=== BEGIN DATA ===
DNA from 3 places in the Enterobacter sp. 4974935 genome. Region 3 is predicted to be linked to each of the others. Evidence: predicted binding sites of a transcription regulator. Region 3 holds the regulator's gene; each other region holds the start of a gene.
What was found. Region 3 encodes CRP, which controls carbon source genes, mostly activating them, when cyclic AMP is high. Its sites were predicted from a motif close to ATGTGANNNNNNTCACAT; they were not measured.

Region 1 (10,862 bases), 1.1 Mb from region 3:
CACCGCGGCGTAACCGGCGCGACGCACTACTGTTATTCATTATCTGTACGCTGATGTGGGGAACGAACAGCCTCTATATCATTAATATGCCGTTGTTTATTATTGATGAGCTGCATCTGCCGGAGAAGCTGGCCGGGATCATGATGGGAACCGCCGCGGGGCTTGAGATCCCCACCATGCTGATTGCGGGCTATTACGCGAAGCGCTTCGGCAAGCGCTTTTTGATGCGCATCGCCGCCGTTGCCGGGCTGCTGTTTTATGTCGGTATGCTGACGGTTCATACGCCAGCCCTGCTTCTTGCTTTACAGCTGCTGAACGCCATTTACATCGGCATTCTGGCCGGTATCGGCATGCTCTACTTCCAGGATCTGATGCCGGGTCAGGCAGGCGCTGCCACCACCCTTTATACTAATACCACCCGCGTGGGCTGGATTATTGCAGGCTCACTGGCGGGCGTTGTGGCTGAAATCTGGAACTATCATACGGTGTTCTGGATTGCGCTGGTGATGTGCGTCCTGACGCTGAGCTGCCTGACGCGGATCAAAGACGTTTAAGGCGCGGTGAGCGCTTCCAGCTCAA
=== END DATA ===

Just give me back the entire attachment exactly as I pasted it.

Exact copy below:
DNA from 3 places in the Enterobacter sp. 4974935 genome. Region 3 is predicted to be linked to each of the others. Evidence: predicted binding sites of a transcription regulator. Region 3 holds the regulator's gene; each other region holds the start of a gene.
What was found. Region 3 encodes CRP, which controls carbon source genes, mostly activating them, when cyclic AMP is high. Its sites were predicted from a motif close to ATGTGANNNNNNTCACAT; they were not measured.

Region 1 (10,862 bases), 1.1 Mb from region 3:
CACCGCGGCGTAACCGGCGCGACGCACTACTGTTATTCATTATCTGTACGCTGATGTGGGGAACGAACAGCCTCTATATCATTAATATGCCGTTGTTTATTATTGATGAGCTGCATCTGCCGGAGAAGCTGGCCGGGATCATGATGGGAACCGCCGCGGGGCTTGAGATCCCCACCATGCTGATTGCGGGCTATTACGCGAAGCGCTTCGGCAAGCGCTTTTTGATGCGCATCGCCGCCGTTGCCGGGCTGCTGTTTTATGTCGGTATGCTGACGGTTCATACGCCAGCCCTGCTTCTTGCTTTACAGCTGCTGAACGCCATTTACATCGGCATTCTGGCCGGTATCGGCATGCTCTACTTCCAGGATCTGATGCCGGGTCAGGCAGGCGCTGCCACCACCCTTTATACTAATACCACCCGCGTGGGCTGGATTATTGCAGGCTCACTGGCGGGCGTTGTGGCTGAAATCTGGAACTATCATACGGTGTTCTGGATTGCGCTGGTGATGTGCGTCCTGACGCTGAGCTGCCTGACGCGGATCAAAGACGTTTAAGGCGCGGTGAGCGCTTCCAGCTCAA